Khun Tun Oo, the former chairman of the Shan Nationalities League for Democracy (SNLD), who was widely considered the key Shan leader in the late 20th-century, has died.
The 78-year-old died of natural causes at his home in Yangon on April 30, SNLD joint secretary Sai Kyaw Nyunt told The Irrawaddy. A Shan funeral was held on May 2 at Yayway Cemetery in Yangon and his ashes were interred at the tomb of the relatives of the Hsipaw saopha (feudal lord) in Hsipaw, Shan State, according to the SNLD.
A total of 67 organizations, including the United Nationalities Alliance, the civilian National Unity Government, ethnic armed organizations and civil society organizations, expressed their condolences.
Khun Tun Oo was born in Hsipaw on September 11, 1943. His father served as the secretary in the post-colonial Shan State government. Khun Tun Oo is the nephew of Sao Kya Seng, the last saopha of Hsipaw, who went missing in detention after the 1962 coup by military dictator Ne Win.
Khun Tun Oo and colleagues established the SNLD to serve Shan interests after the 1988 pro-democracy uprising.
Current SNLD chair Sai Nyint Lwin, who had close ties with Khun Tun Oo for 34 years, said: “Members came from different nationalities when the SNLD was established in 1988. There were Palaung, Shanni and Pa-O and many other nationalities represented in the central executive committee. Shan Nationalities is in our party’s name. Many do not notice. It is because the party was formed by various nationalities.
“Khun Tun Oo inherited the duty from his ancestors to establish federalism,” he added.
“We have lost someone with vast experience. Suggestions and advice from such people are valuable. It is a loss for us.”
Under Khun Tun Oo’s leadership, the SNLD contested the 1990 general election held by the State Law and Order Restoration Council military regime and came second to the National League for Democracy (NLD).
The military, however, refused to hand over power and instead held a national convention to draft a new constitution.
The SNLD participated in the convention between 1993 and 1996 but the NLD boycotted the convention in 1995 and the SNLD followed suit when it resumed in 2004.
In 2005 Khun Tun Oo and other SNLD leaders were charged with high treason and he was sentenced to 93 years and sent to Putao Prison.
He was released in 2012 when reforming, military-backed President U Thein Sein granted amnesties to political prisoners.
The party had not contested the 2010 general election while its leaders were in custody and the election body dissolved the SNLD. Khun Tun Oo and other SNLD leaders re-established the party after their release.
In the meantime, SNLD leaders who avoided arrest established the Shan Nationalities Democratic Party, also known as the White Tiger party.
Khun Tun Oo said: “They established the White Tiger party and contested the 2010 election. When we were released, White Tiger members had received ministerial positions and their attitude had changed and we could not work with them. We re-registered the SNLD in 2012.”
The SNLD won a majority of Shan seats in the 2015 general election but Khun Tun Oo did not stand.
Frictions emerged between the SNLD and NLD after Daw Aung San Suu Kyi’s party took office in 2016. The NLD offered to nominate Sai Nyunt Lwin as one of the three vice-presidents.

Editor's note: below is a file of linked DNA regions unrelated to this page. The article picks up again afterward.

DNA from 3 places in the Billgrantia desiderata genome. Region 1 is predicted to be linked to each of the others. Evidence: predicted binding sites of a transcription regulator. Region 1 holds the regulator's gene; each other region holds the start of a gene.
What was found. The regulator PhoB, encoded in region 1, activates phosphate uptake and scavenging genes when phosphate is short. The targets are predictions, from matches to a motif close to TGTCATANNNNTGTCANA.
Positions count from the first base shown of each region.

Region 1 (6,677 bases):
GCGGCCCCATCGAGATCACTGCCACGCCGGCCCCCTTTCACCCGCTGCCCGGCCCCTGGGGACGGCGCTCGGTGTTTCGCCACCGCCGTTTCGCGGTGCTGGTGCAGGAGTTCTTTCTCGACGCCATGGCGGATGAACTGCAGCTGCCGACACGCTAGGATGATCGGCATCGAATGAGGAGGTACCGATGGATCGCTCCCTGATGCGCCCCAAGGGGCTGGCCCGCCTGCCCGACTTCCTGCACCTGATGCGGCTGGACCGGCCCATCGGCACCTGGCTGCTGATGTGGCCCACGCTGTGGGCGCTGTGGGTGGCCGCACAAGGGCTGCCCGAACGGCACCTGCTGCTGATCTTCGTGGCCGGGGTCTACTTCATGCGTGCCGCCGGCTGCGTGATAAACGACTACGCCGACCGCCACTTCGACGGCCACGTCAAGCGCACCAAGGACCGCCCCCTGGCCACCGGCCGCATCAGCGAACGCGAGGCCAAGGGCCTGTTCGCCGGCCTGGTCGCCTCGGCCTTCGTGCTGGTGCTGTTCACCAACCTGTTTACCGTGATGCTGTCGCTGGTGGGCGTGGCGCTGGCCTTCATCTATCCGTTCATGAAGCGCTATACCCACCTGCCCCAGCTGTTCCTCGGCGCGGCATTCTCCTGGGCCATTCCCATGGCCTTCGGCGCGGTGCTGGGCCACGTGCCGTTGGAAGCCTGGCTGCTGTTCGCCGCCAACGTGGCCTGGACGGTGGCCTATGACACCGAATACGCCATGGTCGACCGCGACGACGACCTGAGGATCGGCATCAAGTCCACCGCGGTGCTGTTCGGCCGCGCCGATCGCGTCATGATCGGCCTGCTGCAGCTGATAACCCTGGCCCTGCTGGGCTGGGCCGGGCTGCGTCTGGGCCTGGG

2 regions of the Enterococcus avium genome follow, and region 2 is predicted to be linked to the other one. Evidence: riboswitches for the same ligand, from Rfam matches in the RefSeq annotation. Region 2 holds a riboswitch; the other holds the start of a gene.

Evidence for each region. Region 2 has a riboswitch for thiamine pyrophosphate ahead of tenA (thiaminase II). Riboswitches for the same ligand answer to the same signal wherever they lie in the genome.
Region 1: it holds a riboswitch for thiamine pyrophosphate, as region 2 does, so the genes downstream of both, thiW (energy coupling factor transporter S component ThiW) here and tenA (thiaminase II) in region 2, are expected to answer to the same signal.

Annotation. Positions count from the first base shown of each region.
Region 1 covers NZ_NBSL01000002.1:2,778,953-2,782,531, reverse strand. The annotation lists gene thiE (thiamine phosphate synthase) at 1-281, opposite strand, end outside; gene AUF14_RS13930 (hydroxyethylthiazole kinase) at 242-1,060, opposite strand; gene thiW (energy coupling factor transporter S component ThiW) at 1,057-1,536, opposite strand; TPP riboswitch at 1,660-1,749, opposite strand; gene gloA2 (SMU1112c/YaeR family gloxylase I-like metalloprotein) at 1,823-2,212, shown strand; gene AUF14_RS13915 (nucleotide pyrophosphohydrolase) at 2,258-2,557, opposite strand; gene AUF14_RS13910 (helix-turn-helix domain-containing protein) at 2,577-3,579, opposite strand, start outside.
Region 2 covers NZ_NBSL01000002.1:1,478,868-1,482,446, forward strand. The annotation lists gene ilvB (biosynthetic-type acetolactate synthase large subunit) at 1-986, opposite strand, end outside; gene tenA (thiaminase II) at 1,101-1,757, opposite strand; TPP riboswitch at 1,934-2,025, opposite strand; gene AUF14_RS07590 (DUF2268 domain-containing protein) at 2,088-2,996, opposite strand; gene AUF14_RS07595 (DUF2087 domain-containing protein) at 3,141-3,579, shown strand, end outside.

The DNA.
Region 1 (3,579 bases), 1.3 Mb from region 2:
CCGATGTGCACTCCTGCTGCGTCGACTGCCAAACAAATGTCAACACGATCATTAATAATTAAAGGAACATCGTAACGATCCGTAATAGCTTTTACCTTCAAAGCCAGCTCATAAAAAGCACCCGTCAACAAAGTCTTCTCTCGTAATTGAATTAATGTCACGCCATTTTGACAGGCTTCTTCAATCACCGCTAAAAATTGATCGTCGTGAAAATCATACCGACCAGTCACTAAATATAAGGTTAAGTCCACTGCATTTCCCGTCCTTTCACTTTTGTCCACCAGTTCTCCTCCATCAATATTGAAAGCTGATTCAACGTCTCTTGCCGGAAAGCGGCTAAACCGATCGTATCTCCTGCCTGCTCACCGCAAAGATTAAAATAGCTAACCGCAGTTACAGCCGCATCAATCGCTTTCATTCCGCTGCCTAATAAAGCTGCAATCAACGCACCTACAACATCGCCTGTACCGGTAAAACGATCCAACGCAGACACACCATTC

Discussions were held but the military opposed Sai Nyunt Lwin’s nomination and the NLD offered to make him ethnic affairs minister instead, which the SNLD rejected.
On May 7, 2016, at the United Nationalities Alliance in Yangon, Khun Tun Oo said ethnic minorities could no longer rely on the NLD.
“People voted for the NLD with high hopes. But the result is obvious over the Rakhine issue. The NLD can no be longer relied upon for ethnic rights,” he said, in reference to the NLD’s failure to help more than 2,000 people displaced by fighting between the military and Arakan Army since April that year. A parliamentary proposal by ethnic Rakhine MPs for a ceasefire and inclusion of the Arakan Army in peace talks was rejected by the NLD-dominated parliament.
But a majority of NLD members respected Khun Tun Oo as a Shan leader who devoted his life to creating a federal democracy, said a long-time NLD member, who asked for anonymity.
“His death is a loss for the struggle for federal democracy. We mostly agreed with him. We were partners. He was righteous, loyal and consistent,” he said.
Khun Tun Oo resigned in September 2020 as SNLD chair after more than three decades.
Then joint secretary Sai Kyaw Nyunt told The Irrawaddy that Khun Tun Oo had probably resigned to spend more time with his family and to empower younger generations.
Some Hsipaw residents speculated that Khun Tun Oo resigned because he wanted to take care of his inheritance from his uncle, Sao Kya Seng.
Sao Oo Kya, Sao Kya Seng’s son, currently lives at Hsipaw Haw, the saopha’s residence.
In 2012, Khun Tun Oo traveled to the US and met Inge Sargent, the Mahadevi or queen consort, wife of Sao Kya Seng. Mahadevi, who wrote Twilight Over Burma, transferred the ownership of the Haw to Khun Tun Oo, who then claimed it from Sao Oo Kya.
Sao Oo Kya refused to hand over the Haw, which he officially owns. Khun Tun Oo filed a civil case which has not been concluded.
In his speeches, Khun Tun Oo called for collective leadership and spoke against ethnic chauvinism. He urged for the empowerment of younger generations in political and armed organizations to undermine the dominance of older people.
Only collective leadership can guarantee ethnic equality and sovereignty, he said. As a critic of Burmanization, he urged Shan communities, who make up the majority in Shan State, not to oppress smaller ethnic groups in the state.
He believed federalization is the key to solving Myanmar’s problems.